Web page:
Motion filed in Lake Tulloch boat injury case

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Motion filed in Lake Tulloch boat injury case
Dean Allen Payne

A motion was filed in Calaveras County Superior court on Dec. 26 that seeks to alter the guidelines surrounding the case of man accused of striking two women with his boat while under the influence of a controlled substance last year.

Dean Allen Payne, 53, of Copperopolis, is awaiting trial for allegedly striking and injuring two women with his boat in the waters of Lake Tulloch on July 24, 2016, while under the influence of a controlled substance.

Robin Tsai and Rachael Pringle, the two victims in the case, fell into comas due to injuries sustained during the incident.

The first item on the motion requested that the jury be allowed to inspect the boat that Payne was allegedly controlling during the collision. According to the motion, the boat is currently being held at the Calaveras County Sheriff’s Office, adjacent to the courthouse.

“The best way to demonstrate the size and nature of the defendant’s vessel is to let the jurors look at it,” the motion reads.

The second item in the motion sought to admit photographs of the victims before and after the date of the alleged offenses.

“Similarly, the photographs in this case, while highly relevant, depict severe trauma to the human body,” the motion said.

The photographs, according to the motion, are relevant to each count following Payne’s not guilty plea.

“While the people anticipate introducing testimony by medical doctors describing the injuries, the photographs will aid the jury in understanding that testimony, and corroborating evidence, should not be excluded as cumulative,” the motion reads.

The motion also seeks to limit the use of the word “accident.” According to the motion, the word accident carries various connotations and opens the door for “misuse” by the defense and the jury.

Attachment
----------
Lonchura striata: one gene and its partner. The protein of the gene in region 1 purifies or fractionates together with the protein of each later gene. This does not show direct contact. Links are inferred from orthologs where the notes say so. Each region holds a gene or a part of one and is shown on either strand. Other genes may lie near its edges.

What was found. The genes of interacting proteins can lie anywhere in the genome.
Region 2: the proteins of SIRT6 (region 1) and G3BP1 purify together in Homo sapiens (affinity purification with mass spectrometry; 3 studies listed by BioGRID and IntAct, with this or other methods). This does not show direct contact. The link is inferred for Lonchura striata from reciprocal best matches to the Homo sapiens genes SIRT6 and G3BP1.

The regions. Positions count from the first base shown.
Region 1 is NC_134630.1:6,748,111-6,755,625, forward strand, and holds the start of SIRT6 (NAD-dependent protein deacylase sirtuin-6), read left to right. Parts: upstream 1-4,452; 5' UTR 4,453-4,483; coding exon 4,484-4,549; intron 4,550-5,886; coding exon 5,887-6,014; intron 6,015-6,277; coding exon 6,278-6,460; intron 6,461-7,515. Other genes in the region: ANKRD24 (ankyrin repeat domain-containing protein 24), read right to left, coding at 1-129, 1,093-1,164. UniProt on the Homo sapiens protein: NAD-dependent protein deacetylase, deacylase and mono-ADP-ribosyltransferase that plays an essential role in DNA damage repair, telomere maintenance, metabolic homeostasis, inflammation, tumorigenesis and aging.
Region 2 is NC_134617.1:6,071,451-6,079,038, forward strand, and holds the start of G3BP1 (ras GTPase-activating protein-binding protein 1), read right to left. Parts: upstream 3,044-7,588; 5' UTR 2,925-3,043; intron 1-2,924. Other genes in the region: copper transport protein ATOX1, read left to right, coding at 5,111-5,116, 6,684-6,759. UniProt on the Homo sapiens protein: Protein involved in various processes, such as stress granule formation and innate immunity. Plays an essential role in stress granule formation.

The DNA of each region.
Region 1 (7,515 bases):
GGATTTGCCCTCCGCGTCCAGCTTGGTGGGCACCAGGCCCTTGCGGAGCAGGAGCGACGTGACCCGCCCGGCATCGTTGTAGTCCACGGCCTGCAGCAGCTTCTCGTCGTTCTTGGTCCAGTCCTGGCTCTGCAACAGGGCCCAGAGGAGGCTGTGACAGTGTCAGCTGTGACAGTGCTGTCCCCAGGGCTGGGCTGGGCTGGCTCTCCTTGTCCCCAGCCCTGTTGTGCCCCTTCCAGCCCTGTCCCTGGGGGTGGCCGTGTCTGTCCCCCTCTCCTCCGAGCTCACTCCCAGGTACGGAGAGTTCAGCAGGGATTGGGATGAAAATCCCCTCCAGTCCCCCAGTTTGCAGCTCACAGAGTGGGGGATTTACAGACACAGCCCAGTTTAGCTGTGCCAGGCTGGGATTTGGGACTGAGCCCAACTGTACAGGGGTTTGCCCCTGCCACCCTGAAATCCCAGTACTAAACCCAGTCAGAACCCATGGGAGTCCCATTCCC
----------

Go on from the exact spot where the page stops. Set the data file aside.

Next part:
Accident, per the motion, can be used in two different ways: to infer a “state of mind” and to infer an “event.” The motion seeks to keep the term accident close to the “event” definition, and not the “state of mind” of the person who allegedly committed the crime.

“Jurors, upon hearing the word ‘accident’ will no doubt conjure up ideations congruent with the lay definition of accident. Even if prior to deliberations the court instructs the jury that ‘accident’ means something very different in the eyes of the law, the people will have already suffered undue prejudice,” the motion reads.

The prosecution is also attempting to bar the testimony of defense expert Michael Braun unless a report or statement is issued.

“If Braun prepared (prepares) a written report regarding the subject of his testimony, the people are entitled to a copy. If Mr. Braun does not prepare a written report, the people are entitled to discovery of the handwritten or typed notes of Mr. Braun.”

The motion also said that if the defense fails to comply with the discovery obligations, the defense should be barred from calling Braun as a witness.

The final two portions of the motion involve prior convictions for driving under the influence. According to the motion, Payne’s prior convictions should be allowed to be admitted as evidence. Payne was previously convicted for driving under the influence on O’Byrnes Ferry Road.

Payne is currently scheduled to return to court on Jan. 9 for a trial readiness conference before returning to court on Jan. 16 for a trial confirmation conference. According to court records, a 10-day jury trial is expected to begin on Jan. 17 at 8:30 a.m.

http://www.calaverasenterprise.com/news/article_1f7879be-f1af-11e7-ab37-7ff69c1c2a46.html

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